Traders on the floor of the NYSE, August 8, 2022.
According to Nicholas Colas, co-founder of Data Trek Research, a key measure of stock volatility provides clues that investors should be wary of the recent market rally.
The CBOE Volatility Index hit its latest highs in mid-June and is now trading around its long-term average of 20.
At the same time, the top five sectors of the S&P 500 by market capitalization moved largely in line with the index.
Taken together, the moves are contrary to how typical market rallies have unfolded over the past few years and provide warning signs that the rally, which sent the index up around 15% from at its mid-June lows, is suspect.
“In line with previous times, the VIX was at similar levels, the correlation number should be lower. But we are there nonetheless,” Colas said in its daily client newsletter on Wednesday evening. “The VIX closes at 20 [Wednesday] promises something that equities have yet to actually deliver, namely a healthy decoupling of the sector’s price action from the overall market.”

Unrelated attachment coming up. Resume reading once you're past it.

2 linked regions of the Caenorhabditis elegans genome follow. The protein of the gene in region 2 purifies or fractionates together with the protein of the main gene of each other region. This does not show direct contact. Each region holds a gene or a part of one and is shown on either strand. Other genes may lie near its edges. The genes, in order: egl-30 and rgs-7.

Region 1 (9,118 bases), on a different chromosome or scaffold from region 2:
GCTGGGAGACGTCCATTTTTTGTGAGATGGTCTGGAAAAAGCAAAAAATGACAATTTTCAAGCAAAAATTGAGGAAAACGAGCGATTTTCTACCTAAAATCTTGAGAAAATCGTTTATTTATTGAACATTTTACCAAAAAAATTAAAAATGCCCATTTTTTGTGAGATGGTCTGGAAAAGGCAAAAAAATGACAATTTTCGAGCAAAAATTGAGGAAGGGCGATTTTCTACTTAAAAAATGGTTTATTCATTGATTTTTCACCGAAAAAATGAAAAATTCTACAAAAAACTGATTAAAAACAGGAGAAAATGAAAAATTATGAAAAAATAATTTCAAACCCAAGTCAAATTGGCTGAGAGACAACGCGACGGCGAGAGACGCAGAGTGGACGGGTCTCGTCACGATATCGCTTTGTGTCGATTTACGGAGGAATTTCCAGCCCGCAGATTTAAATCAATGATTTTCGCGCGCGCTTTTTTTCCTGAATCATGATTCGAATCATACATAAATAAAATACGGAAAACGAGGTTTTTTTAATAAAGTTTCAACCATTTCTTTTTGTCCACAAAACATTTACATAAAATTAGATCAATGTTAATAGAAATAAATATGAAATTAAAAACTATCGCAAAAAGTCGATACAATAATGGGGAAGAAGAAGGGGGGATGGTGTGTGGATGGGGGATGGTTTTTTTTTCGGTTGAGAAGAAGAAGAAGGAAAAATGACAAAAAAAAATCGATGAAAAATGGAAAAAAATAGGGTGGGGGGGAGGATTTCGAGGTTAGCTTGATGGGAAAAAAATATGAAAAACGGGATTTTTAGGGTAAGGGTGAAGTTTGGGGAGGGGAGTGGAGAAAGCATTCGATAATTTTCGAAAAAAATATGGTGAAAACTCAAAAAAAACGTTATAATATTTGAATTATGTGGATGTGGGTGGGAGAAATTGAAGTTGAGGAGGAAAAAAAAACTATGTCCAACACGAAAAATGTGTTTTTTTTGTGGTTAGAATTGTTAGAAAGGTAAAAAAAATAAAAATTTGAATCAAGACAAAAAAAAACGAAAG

When looking at daily 30-day returns over the past four years from technology, communication services, consumer discretionary, financials and healthcare, the sectors move in tandem with movements in the S&P 500 69% of the time, according to Colas.
In many of these periods, high correlations coincided with bear markets and vice versa. So the current conditions – the 30-day average of correlations hovering around 84%, a low VIX and a strong rebound in equities – have not followed typical market patterns.
The market rebounded strongly from those mid-June lows as investors became more comfortable with corporate earnings and hoped the Fed would not have to institute drastic rate hikes to control inflation.
But Colas said investors should beware. A market that has become complacent about the multiple challenges facing U.S. businesses, including slow growth, high inflation and tighter policy, could be hit.
“We’ve had a standing recommendation all year to consider buying stocks when the VIX is around 36 (2 standard deviations from the mean) and going light when it approaches 20 “, wrote Colas. “We’re at that last point now. While we remain optimistic, stocks look overstretched here.”